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Why it's Important to Stay Hydrated

Growing up, any ailment I had must have been solved by the question "when's the last time you had a drink of water.". I would roll my eyes in annoyance and walk away. Now as a mother and nutrition educator, I find myself asking the same question.

  1. Belly ache? go drink some water

  2. Headache? must be dehydrated, drink some water

  3. Starving? probably haven't had enough water, go drink and then decided if you're hungry

  4. Tired? When's the last time you had water?

And the list goes on and on.


The past couple of weeks I have dove deep into experimenting just how much the intake of fluids really does affect my body. I have kept track on an app Waterllama, that reminds me every 2 hours if I haven't logged to drink up. I have learned that, just like food, not all drink is created equal. Some hold more and some hold less hydration. Every body is different, therefore, everybody's hydration intact is different.





Because it's not enough to know that you need to drink water, we need to know WHY it's so important. Take a look at this list and mentally take note of ailments you might be experiencing that keeping track of your daily hydration could improve your situation.


  • Carrying nutrients and oxygen to all of the cells in our body. 90% of our blood is made of water, making water essential for proper bodily function

  • Helping to regulate our body temperature

  • Cushioning our joints

  • Stabilizing our heartbeat

  • Normalizing our blood pressure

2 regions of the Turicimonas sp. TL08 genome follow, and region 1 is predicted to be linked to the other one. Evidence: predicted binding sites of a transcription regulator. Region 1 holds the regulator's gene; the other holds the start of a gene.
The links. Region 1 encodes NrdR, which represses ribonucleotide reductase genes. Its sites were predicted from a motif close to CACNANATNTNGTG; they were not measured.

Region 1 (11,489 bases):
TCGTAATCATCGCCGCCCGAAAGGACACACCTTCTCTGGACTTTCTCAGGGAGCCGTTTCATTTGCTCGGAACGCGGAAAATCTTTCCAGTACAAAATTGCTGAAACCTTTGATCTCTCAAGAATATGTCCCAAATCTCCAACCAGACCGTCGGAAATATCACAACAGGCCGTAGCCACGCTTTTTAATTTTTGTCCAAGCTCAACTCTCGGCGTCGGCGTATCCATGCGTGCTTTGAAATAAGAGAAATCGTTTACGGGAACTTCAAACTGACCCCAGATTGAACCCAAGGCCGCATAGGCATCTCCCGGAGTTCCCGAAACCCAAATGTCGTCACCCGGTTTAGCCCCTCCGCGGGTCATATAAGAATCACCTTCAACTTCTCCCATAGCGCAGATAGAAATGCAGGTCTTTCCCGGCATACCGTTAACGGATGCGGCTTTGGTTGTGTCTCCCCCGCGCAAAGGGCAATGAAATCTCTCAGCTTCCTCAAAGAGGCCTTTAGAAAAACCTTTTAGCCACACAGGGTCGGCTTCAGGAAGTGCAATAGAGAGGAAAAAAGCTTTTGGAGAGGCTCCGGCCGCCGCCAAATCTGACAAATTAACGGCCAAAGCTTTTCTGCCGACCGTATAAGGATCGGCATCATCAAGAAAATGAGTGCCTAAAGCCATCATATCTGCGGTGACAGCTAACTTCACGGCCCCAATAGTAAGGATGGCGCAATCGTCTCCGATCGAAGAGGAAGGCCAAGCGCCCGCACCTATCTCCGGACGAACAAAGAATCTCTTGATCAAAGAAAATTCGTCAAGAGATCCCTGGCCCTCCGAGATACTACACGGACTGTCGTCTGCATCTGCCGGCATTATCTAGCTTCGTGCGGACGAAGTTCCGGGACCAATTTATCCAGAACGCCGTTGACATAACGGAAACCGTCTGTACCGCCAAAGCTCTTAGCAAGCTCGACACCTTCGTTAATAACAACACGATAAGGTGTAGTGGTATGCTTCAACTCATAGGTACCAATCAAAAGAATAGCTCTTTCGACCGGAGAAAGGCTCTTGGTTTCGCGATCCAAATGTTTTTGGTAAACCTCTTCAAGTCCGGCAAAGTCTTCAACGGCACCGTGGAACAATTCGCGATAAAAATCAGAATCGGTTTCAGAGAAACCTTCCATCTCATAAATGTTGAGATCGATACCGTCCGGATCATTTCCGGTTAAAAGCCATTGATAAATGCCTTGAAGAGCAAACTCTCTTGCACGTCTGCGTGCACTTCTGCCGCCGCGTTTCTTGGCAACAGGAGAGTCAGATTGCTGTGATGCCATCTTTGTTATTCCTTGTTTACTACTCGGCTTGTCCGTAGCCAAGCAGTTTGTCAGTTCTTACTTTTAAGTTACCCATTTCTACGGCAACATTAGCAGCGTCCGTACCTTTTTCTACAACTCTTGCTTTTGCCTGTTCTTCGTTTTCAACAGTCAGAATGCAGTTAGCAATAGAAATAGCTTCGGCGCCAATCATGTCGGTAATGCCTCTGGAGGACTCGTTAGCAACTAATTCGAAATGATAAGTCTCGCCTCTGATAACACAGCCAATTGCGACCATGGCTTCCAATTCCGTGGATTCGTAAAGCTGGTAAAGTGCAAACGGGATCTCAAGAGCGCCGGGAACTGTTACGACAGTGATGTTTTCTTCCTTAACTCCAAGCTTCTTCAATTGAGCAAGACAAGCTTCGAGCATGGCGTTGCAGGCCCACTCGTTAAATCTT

• Aiding digestion

  • Protecting our organs and tissue

  • Helping to prevent constipation

  • Flushing bacteria from our bladder

  • Maintaining the electrolyte (sodium) balance in our body

  • Helping to maximize physical performance

  • Helping us to have enough energy

  • Promoting healthy brain function

  • Preventing and treating headaches

  • Boosting skin health

  • Helping with weight loss

Something I recently had an ‘ah ha’ moment on was water retention. Just like food is stored in our bodies if we don’t give it enough in fear that it won’t receive any in the near future ,water is retained in the body for the same reason. It’s called hibernation mode. Until you give your body more of what it needs, it will hold on, retain, therefore giving the feeling of fullness and bloating or puffiness. The brain tells us, “you already feel full or bloated, don’t add to it”, when in actuality that’s what will help to release and utilize what is being given.


The takeaway is exactly what we feel inclined to teach our children.


When in doubt, drink some water!



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